The People's Consultative Congress in Djakarta has renewed its attack on President Sukarno of Indonesia within hours of the speech of General Suharto, the Government leader, absolving him of complicity in the abortive 1965 Communist coup.
General Suharto addressing Parliament (SOF IN INDONESIAN): Suharto leaving; interview with Mr. Malik (SOF IN ENGLISH).
INTERVIEWER: "Mr. Minister, what would you like to see the Congress do?"
MR. MALIK: "If you ask me an opinion, of course, to decide quickly -- what the people wanted."
INTERVIEWER: "What do you think the people want? Do you think the people of this country want President Sukarno out of office completely now?"
MR. MALIK: "To dismiss him. That's the demand of the people."
INTERVIEWER: "You have been the most outspoken in this Government, it would seem. As the label lovers would say, you are the 'Hawk' -- you are the one who has said most loudly that the President must be dismissed, that any sane person must realise this. Why is this true? Why must President Sukarno go? He has lost all of his powers, he has transferred them now -- he's just a figurehead President -- why must he go all the way?"
MR MALIK: "Now, let's ask also the same question -- why must he stay?"
GV INT ZOOM TO SV General Suharto walking to table.
(The Consultative Congress is at present meeting in Djakarta to consider Parliament's request. Yesterday, General Suharto made a speech to the Congress similar to his speech to Parliament, urging restraint. However, several representatives to the Congress have continued their attacks on the President.)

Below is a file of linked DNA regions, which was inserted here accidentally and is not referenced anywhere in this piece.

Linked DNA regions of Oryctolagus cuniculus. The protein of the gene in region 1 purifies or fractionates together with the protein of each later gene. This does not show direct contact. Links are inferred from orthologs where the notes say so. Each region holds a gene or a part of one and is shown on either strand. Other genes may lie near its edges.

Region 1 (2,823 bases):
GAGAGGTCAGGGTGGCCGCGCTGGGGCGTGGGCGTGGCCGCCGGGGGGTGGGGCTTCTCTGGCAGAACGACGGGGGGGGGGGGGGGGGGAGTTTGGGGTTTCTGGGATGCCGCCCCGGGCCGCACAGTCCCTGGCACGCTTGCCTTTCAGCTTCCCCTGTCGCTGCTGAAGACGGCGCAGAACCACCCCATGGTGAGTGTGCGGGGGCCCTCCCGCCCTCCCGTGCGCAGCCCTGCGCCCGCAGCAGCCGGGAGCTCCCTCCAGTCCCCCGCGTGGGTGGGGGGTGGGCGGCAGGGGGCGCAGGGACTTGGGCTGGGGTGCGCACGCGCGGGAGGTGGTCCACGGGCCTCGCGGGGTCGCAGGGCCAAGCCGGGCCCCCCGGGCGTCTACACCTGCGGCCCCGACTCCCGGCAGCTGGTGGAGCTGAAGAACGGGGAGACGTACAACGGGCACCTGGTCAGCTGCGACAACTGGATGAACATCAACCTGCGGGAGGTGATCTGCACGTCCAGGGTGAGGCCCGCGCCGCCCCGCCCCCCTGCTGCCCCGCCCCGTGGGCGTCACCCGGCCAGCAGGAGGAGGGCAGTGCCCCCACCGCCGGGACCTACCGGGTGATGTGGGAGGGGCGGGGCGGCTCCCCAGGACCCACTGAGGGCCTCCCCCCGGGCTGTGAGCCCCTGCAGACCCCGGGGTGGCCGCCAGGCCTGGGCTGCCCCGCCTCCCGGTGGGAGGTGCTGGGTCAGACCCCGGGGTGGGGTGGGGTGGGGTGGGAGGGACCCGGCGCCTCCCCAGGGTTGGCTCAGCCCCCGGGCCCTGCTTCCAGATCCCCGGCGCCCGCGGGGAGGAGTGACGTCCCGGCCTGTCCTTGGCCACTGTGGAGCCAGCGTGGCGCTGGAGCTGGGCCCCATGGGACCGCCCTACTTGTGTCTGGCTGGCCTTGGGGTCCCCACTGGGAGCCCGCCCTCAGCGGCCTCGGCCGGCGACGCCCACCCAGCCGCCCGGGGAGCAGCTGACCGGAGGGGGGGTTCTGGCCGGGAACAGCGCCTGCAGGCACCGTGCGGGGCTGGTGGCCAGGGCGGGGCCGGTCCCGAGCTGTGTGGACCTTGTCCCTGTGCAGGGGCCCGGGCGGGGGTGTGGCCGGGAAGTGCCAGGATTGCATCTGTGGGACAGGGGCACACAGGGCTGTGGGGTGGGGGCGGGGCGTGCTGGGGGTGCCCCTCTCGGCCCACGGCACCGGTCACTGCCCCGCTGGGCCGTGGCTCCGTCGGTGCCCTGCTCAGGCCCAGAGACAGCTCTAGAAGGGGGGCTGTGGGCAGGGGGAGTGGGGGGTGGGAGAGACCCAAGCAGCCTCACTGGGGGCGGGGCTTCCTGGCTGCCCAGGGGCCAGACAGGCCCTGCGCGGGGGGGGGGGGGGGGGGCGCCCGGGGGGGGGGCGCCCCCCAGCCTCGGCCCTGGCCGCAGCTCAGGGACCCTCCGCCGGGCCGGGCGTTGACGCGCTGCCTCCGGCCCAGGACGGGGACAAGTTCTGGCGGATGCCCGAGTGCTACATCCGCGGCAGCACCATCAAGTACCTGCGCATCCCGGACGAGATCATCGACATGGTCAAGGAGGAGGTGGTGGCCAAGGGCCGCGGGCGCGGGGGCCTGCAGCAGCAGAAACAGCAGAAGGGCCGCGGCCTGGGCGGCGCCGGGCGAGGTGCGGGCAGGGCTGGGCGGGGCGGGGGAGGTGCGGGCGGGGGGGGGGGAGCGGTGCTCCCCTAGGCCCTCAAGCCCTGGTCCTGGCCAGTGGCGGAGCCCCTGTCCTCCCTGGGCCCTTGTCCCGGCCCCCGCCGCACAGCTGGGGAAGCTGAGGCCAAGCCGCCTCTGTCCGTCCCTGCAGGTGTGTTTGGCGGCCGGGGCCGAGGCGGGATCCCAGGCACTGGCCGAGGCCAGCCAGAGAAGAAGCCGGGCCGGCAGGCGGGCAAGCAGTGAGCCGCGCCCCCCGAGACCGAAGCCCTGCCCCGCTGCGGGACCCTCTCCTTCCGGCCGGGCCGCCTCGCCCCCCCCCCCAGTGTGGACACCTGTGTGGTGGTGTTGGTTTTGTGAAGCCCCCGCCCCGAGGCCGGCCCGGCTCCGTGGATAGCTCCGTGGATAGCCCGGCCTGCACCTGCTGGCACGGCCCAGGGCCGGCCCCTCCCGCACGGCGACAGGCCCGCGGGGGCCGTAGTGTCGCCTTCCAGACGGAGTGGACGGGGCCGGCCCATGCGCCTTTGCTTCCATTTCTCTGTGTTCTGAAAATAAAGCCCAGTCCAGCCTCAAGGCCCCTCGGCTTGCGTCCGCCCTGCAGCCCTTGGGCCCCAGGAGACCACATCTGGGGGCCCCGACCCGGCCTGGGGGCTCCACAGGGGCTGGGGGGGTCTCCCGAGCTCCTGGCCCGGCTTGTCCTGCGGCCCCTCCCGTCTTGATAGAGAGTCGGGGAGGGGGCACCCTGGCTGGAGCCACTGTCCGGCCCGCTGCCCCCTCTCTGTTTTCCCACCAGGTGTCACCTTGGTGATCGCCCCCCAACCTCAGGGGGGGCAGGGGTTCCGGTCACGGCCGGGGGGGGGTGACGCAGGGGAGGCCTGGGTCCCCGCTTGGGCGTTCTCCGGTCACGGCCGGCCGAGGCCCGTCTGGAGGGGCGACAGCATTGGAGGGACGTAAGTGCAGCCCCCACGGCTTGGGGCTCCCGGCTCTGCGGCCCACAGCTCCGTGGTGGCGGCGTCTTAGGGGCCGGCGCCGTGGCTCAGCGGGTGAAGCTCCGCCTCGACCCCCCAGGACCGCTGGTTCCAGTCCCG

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Background: The People's Consultative Congress in Djakarta has renewed its attack on President Sukarno of Indonesia within hours of the speech of General Suharto, the Government leader, absolving him of complicity in the abortive 1965 Communist coup. General Suharto has been urging restraint in condemnation of the President, but other Government leaders, including Mr. Adam Malik, the Foreign Minister, are now calling for his outright dismissal.
General Suharto's address to Congress follows another speech calling for restraint that he made to Parliament last Tuesday. The General, now the official top man in Indonesia, told Parliamentary legislators to be cautious in deciding to dismiss President Sukarto from his remaining titular positions. He warned that such a decision might produce "a conflict within the armed forces."
Parliament has asked Indonesia's policy-making body, the People's Consultative Congress, to consider their resolution calling for the dismissal of President Sukarto and their request for an official enquiry into the part he played in the abortive 1965 Communist coup. The strongest opponents of the President include Mr. Malik, who was interviewed at his official residence in Djakarta...